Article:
4. Types of classroom experiments
There are three ways of running classroom experiments: hand run, computerised and homework. For instance, we ran the above guessing game experiment by hand.
Hand run experiments can be as basic as asking for a simple raise of hands (or electronic polling). One can ask who would co-operate and who would defect in a symmetric prisoners’ dilemma. There are also simple experiments such as the previously discussed guessing game or the auctioning of a £1 coin. Two-by-two games can be played by having slips of paper in two different colours, one for each type of player.
Hand run games can become more sophisticated and require more interaction between the players. One of the first experiments run in a classroom was a hand run experiment by Chamberlin (1948), called the pit market experiment where students act as buyers and sellers (see case 2 below). The pit market experiment can be run with little effort using playing cards. (The pit market is like an old-style commodity exchange, where each commodity is traded around a pit.) The prisoners’ dilemma and public good games can also be run in the classroom using playing cards to cheaply and effectively distribute the pay-offs. More complex trading games can be used in order to illustrate the impact of asymmetric information on market efficiency. For more details see the following links:
- Classroom Experiments & Games (Economics Network theme)
- Case Study: Introducing Classroom Experiments into an Introductory Microeconomics Module (Economics Network).
A more involved hand run experiment is the International Trade Game (see handbook chapter on Simulations, Games and Role-play); although not based upon a research experiment, it is very useful at conveying a wide area of fundamental economic concepts.
Hand run experiments have several advantages. Some are suitable for large lectures; others can take just a few minutes to run. Hand run experiments are often an excellent way to engage students, since the interaction is face to face (as in the trade game or the pit market) and some can involve physical activity (as with flower pot/tennis ball http://www.bized.co.uk/educators/16-19/economics/firms/lesson/dimreturns.htm or http://www.economicsnetwork.ac.uk/showcase/hedges_tennis).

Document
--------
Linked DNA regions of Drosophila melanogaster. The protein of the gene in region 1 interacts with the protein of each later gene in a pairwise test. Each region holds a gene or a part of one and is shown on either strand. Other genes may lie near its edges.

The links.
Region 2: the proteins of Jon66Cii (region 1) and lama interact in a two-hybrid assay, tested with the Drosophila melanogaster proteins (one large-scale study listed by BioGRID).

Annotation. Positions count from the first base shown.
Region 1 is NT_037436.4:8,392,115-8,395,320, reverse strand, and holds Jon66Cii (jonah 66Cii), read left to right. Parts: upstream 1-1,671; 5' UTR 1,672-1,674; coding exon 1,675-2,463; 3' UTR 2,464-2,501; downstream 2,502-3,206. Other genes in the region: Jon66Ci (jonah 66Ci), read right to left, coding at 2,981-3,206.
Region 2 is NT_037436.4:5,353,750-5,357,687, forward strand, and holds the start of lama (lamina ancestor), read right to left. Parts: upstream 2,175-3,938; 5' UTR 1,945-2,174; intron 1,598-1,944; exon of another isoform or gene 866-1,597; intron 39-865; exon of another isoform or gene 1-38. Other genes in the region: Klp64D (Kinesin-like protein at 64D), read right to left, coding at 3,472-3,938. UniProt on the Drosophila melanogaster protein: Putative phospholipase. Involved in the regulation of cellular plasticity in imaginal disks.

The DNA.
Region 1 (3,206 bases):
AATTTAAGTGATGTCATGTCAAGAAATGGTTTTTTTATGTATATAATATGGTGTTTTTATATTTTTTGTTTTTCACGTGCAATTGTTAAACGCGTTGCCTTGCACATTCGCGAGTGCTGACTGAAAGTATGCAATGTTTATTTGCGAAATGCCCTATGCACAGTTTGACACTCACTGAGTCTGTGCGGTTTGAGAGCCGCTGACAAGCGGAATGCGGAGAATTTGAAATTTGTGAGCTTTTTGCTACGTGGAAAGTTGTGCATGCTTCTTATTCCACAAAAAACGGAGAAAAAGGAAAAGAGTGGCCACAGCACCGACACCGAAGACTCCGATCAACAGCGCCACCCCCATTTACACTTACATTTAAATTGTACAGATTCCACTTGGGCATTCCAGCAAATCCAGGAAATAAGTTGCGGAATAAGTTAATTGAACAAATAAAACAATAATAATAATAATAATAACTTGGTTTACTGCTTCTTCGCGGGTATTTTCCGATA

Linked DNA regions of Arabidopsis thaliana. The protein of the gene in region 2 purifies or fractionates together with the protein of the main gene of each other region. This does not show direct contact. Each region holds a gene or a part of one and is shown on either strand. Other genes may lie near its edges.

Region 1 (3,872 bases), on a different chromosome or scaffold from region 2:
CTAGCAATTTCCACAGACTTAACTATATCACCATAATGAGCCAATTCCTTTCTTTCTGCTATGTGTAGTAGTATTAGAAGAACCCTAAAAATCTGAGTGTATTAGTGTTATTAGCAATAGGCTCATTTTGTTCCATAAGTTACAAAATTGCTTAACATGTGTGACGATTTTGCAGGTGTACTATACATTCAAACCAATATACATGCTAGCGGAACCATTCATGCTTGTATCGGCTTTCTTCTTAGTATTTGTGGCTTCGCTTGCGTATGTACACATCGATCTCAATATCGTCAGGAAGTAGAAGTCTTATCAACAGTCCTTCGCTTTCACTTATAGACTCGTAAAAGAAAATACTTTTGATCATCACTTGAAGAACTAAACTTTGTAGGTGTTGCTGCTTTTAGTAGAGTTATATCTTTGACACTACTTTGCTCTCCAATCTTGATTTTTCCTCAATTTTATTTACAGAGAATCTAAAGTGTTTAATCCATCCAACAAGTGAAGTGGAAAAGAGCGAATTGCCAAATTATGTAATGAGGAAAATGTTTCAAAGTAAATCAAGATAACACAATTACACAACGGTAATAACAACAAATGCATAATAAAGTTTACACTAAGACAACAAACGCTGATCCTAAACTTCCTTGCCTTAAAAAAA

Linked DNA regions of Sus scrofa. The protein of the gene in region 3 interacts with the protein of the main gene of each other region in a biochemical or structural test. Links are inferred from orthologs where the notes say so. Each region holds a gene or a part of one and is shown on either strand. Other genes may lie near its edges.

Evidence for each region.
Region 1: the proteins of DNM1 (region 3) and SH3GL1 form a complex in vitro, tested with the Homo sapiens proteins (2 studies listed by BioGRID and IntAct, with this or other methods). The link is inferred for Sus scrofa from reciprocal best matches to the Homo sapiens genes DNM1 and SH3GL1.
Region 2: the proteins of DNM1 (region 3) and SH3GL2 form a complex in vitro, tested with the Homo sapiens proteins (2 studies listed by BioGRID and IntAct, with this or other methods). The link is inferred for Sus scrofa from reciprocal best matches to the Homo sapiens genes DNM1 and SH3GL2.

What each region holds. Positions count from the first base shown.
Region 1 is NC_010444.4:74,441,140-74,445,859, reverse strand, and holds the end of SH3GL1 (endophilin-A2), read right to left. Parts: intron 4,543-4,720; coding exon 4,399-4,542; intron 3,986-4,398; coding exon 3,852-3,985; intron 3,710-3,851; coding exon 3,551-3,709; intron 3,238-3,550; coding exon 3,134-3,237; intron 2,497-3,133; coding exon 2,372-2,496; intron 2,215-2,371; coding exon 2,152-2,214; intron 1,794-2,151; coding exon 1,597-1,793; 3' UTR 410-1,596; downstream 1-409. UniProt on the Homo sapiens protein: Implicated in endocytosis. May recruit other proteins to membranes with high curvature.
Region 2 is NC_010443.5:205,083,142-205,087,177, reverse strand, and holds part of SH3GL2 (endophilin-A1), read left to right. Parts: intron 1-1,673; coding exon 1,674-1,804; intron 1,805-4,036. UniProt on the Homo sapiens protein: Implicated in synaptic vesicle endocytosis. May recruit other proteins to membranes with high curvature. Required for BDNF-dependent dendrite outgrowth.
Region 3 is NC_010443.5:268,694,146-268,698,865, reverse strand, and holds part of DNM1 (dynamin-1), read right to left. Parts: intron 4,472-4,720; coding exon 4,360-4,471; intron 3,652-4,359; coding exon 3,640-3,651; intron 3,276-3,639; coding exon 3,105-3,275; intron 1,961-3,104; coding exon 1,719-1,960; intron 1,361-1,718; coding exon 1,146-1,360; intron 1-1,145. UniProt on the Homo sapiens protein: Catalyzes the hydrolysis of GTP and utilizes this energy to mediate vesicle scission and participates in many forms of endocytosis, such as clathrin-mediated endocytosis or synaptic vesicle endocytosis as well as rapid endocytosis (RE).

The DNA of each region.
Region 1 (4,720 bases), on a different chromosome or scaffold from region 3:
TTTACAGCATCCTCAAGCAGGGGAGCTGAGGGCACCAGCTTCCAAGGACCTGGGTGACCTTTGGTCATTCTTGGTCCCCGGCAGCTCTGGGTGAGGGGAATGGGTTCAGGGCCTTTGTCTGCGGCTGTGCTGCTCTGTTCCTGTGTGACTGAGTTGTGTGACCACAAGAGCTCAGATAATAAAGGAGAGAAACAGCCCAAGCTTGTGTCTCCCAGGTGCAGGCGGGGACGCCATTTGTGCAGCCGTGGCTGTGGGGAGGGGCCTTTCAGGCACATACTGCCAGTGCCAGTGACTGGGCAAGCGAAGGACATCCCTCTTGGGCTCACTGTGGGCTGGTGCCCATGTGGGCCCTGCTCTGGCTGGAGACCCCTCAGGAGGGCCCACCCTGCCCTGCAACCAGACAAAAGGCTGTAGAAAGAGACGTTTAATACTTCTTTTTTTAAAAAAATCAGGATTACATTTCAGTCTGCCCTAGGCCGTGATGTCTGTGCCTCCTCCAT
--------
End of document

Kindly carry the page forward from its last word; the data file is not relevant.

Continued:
There may be reasons why you may want to use forms of experiments other than hand run experiments. One difficulty is that certain hand run experiments may require careful preparation, including room structure. They also may require assistants, volunteers or another lecturer. This requires careful coordination beforehand. From our own experience it is quite dangerous to try to ‘wing-it’. During one experiment in a class of 300, we were not organised about how to tabulate the results. Both of us had intended only to sample the data, but had not agreed how to do so. We were later told that in the middle of the class students were taking bets on which one of us would slug the other first.
Hand run experiments may require several practices before the lecturer gets the procedure down to a fine art. This may cause a variation in the student experience. There are also a limited number of rounds for which one can run within a lecture or session. Data collection and entry into an Excel spreadsheet can take time and effort. It is quite easy for the data to get lost. When the experiment involves large groups of students, feedback may be delayed for instance until the next lecture. It is also quite easy for students to avoid participating.
- At the beginning of the semester/term, cut simple strips of paper (you may want to use two colours).
- Bring several plastic bags from home to collect answers.
- Give verbal instructions/display question.
- It is often sufficient to sample and evaluate only a few answers. Or one can randomly select some students to participate in one round of the experiment.
- One can display last year’s results rather than wait until the data are evaluated.
- Many experiments can be run using a deck of playing cards (see Holt, 2007).
- Know what you are doing beforehand, particularly when working with assistants.